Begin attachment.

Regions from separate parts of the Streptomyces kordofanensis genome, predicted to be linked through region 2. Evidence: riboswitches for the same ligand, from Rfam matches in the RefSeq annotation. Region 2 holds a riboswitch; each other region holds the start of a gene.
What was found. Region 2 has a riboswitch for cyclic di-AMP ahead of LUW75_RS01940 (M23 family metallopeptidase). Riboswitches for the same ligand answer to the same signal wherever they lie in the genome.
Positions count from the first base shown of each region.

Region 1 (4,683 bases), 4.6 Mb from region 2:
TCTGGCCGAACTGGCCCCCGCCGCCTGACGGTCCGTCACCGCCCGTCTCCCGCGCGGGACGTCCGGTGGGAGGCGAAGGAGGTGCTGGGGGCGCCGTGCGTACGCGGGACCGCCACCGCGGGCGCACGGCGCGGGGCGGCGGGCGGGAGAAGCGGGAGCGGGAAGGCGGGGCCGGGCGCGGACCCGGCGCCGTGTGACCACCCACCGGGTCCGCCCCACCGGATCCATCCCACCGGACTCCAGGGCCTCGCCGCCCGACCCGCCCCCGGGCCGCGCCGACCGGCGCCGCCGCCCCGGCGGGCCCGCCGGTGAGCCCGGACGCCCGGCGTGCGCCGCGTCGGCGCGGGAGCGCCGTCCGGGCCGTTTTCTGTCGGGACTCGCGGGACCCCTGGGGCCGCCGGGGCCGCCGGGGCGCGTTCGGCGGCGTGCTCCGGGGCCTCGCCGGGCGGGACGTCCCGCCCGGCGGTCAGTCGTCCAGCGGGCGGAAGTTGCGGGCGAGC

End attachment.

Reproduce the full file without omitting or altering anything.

Regions from separate parts of the Streptomyces kordofanensis genome, predicted to be linked through region 2. Evidence: riboswitches for the same ligand, from Rfam matches in the RefSeq annotation. Region 2 holds a riboswitch; each other region holds the start of a gene.
What was found. Region 2 has a riboswitch for cyclic di-AMP ahead of LUW75_RS01940 (M23 family metallopeptidase). Riboswitches for the same ligand answer to the same signal wherever they lie in the genome.
Positions count from the first base shown of each region.

Region 1 (4,683 bases), 4.6 Mb from region 2:
TCTGGCCGAACTGGCCCCCGCCGCCTGACGGTCCGTCACCGCCCGTCTCCCGCGCGGGACGTCCGGTGGGAGGCGAAGGAGGTGCTGGGGGCGCCGTGCGTACGCGGGACCGCCACCGCGGGCGCACGGCGCGGGGCGGCGGGCGGGAGAAGCGGGAGCGGGAAGGCGGGGCCGGGCGCGGACCCGGCGCCGTGTGACCACCCACCGGGTCCGCCCCACCGGATCCATCCCACCGGACTCCAGGGCCTCGCCGCCCGACCCGCCCCCGGGCCGCGCCGACCGGCGCCGCCGCCCCGGCGGGCCCGCCGGTGAGCCCGGACGCCCGGCGTGCGCCGCGTCGGCGCGGGAGCGCCGTCCGGGCCGTTTTCTGTCGGGACTCGCGGGACCCCTGGGGCCGCCGGGGCCGCCGGGGCGCGTTCGGCGGCGTGCTCCGGGGCCTCGCCGGGCGGGACGTCCCGCCCGGCGGTCAGTCGTCCAGCGGGCGGAAGTTGCGGGCGAGC